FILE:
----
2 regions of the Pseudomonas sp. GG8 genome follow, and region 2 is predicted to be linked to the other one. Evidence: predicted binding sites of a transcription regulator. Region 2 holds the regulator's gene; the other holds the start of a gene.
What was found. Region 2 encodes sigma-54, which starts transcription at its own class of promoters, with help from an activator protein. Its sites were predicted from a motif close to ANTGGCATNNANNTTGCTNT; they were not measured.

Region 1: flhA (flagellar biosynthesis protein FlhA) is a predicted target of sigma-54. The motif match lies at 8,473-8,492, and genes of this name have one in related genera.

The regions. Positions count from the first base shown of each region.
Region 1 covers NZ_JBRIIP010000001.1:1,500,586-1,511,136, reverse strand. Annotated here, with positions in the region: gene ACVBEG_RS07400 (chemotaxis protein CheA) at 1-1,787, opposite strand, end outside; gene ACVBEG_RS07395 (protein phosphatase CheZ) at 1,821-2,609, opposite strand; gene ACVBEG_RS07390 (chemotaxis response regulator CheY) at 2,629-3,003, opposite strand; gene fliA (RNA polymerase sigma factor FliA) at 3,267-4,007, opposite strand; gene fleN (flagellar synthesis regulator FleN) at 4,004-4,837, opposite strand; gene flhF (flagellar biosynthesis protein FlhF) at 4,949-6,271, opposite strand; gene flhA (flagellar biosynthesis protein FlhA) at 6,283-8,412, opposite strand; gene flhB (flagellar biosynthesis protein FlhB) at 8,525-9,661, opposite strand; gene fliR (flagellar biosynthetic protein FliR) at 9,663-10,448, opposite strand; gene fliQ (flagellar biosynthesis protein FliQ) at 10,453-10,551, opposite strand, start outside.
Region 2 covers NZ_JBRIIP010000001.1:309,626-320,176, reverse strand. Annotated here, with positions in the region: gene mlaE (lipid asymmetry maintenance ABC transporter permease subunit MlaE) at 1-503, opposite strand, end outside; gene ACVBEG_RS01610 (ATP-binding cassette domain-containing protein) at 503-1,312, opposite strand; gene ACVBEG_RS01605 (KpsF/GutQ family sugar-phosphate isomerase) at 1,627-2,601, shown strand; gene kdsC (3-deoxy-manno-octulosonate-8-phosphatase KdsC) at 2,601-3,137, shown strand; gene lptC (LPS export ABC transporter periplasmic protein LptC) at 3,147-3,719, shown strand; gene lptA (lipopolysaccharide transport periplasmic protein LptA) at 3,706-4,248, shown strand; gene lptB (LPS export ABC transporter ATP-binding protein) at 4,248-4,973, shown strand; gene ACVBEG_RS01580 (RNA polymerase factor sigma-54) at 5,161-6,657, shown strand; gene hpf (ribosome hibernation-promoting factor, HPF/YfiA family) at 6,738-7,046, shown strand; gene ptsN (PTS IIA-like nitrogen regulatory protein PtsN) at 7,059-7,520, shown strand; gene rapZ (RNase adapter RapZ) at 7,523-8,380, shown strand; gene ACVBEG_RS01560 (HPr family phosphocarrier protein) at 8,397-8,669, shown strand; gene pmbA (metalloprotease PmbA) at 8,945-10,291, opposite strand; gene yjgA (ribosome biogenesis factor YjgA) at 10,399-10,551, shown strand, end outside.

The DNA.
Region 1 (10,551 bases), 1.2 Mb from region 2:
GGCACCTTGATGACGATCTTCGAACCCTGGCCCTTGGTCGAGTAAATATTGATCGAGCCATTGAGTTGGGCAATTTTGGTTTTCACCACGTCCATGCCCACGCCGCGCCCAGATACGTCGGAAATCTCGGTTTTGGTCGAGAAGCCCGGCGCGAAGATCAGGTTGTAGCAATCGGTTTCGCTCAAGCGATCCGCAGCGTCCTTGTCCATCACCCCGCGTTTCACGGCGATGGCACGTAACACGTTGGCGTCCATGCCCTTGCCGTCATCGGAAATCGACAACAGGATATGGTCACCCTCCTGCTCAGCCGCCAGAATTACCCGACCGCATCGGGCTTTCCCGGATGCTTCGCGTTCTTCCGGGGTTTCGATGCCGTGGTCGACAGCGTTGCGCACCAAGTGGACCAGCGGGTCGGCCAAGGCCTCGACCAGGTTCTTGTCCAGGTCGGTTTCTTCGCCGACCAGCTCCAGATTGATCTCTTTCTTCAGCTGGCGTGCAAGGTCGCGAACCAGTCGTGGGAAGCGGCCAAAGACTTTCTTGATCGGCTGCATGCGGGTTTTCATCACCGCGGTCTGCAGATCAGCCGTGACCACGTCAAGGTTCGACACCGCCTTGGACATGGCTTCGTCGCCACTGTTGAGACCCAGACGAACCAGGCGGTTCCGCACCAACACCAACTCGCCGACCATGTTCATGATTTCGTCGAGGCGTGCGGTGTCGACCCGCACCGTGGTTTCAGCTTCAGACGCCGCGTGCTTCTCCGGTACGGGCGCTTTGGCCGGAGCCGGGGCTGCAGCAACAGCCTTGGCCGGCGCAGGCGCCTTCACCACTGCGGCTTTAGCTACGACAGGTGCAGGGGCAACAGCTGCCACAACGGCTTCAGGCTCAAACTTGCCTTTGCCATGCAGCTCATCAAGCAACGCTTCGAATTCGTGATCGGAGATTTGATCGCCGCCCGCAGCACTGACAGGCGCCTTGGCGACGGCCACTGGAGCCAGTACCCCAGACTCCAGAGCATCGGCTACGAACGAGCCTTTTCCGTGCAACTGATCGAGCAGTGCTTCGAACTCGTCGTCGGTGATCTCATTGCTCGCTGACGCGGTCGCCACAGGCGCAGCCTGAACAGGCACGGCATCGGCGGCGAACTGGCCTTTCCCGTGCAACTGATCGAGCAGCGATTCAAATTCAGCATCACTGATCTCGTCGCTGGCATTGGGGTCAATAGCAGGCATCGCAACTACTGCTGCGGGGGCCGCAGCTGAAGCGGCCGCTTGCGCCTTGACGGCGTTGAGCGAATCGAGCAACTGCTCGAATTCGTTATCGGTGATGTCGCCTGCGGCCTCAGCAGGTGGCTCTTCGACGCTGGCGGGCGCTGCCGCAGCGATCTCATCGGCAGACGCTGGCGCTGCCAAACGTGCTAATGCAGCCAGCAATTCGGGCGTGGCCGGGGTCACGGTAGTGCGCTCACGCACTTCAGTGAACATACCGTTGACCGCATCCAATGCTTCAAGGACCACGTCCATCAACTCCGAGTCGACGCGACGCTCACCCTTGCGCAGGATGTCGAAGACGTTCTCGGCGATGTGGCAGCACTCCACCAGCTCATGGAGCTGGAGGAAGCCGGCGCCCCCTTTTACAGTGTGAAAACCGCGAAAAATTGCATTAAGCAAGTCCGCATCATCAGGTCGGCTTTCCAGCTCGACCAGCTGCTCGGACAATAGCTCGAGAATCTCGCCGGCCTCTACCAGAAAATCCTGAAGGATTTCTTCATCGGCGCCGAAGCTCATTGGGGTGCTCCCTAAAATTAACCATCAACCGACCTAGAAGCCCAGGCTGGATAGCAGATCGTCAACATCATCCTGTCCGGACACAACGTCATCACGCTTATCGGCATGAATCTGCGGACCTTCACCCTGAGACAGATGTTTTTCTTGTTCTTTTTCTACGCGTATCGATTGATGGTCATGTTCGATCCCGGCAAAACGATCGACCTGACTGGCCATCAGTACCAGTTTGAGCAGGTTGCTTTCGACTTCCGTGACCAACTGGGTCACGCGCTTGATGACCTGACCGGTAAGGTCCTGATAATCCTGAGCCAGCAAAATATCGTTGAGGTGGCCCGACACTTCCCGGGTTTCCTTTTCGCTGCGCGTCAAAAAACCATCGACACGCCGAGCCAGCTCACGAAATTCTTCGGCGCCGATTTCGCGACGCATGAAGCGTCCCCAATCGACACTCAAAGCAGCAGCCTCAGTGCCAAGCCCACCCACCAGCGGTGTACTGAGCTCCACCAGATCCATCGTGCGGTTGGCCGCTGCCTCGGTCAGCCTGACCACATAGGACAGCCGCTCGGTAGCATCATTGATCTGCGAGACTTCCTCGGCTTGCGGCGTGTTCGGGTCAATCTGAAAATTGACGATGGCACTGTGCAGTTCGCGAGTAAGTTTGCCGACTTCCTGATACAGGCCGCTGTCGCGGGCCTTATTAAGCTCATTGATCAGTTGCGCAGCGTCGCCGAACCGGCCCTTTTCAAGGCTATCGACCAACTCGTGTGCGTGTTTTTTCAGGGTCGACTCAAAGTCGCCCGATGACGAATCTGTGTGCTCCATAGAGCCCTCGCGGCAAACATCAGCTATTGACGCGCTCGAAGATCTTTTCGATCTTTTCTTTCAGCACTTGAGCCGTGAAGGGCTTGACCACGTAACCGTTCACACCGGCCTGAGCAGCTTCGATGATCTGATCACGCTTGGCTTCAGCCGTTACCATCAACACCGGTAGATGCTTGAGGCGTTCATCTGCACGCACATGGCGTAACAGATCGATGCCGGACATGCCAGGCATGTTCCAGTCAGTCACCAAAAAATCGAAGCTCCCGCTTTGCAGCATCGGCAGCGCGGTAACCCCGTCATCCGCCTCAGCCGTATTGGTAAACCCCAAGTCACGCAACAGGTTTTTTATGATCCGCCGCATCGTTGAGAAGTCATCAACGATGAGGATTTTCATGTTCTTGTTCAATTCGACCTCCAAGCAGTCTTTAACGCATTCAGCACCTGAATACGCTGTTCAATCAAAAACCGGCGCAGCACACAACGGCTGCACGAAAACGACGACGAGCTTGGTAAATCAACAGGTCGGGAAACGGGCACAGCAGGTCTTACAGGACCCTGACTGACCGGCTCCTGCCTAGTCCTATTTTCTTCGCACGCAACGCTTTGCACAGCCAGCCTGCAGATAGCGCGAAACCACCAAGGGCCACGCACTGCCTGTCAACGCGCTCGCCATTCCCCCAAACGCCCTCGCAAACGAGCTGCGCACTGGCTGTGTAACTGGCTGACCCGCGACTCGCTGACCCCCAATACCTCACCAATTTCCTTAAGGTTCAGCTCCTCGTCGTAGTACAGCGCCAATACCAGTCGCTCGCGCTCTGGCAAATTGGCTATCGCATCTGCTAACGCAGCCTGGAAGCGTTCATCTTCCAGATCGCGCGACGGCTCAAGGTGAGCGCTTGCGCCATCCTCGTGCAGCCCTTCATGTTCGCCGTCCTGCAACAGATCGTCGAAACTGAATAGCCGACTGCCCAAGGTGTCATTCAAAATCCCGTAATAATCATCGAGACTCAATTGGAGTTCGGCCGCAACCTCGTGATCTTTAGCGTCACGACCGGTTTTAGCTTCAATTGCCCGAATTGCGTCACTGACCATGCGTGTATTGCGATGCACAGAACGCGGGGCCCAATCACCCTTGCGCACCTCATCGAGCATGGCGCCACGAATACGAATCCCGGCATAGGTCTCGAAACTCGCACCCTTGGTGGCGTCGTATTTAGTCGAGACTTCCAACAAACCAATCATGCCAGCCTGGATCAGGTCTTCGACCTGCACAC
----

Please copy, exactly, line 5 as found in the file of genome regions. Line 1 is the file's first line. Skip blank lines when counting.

Region 1 covers NZ_JBRIIP010000001.1:1,500,586-1,511,136, reverse strand. Annotated here, with positions in the region: gene ACVBEG_RS07400 (chemotaxis protein CheA) at 1-1,787, opposite strand, end outside; gene ACVBEG_RS07395 (protein phosphatase CheZ) at 1,821-2,609, opposite strand; gene ACVBEG_RS07390 (chemotaxis response regulator CheY) at 2,629-3,003, opposite strand; gene fliA (RNA polymerase sigma factor FliA) at 3,267-4,007, opposite strand; gene fleN (flagellar synthesis regulator FleN) at 4,004-4,837, opposite strand; gene flhF (flagellar biosynthesis protein FlhF) at 4,949-6,271, opposite strand; gene flhA (flagellar biosynthesis protein FlhA) at 6,283-8,412, opposite strand; gene flhB (flagellar biosynthesis protein FlhB) at 8,525-9,661, opposite strand; gene fliR (flagellar biosynthetic protein FliR) at 9,663-10,448, opposite strand; gene fliQ (flagellar biosynthesis protein FliQ) at 10,453-10,551, opposite strand, start outside.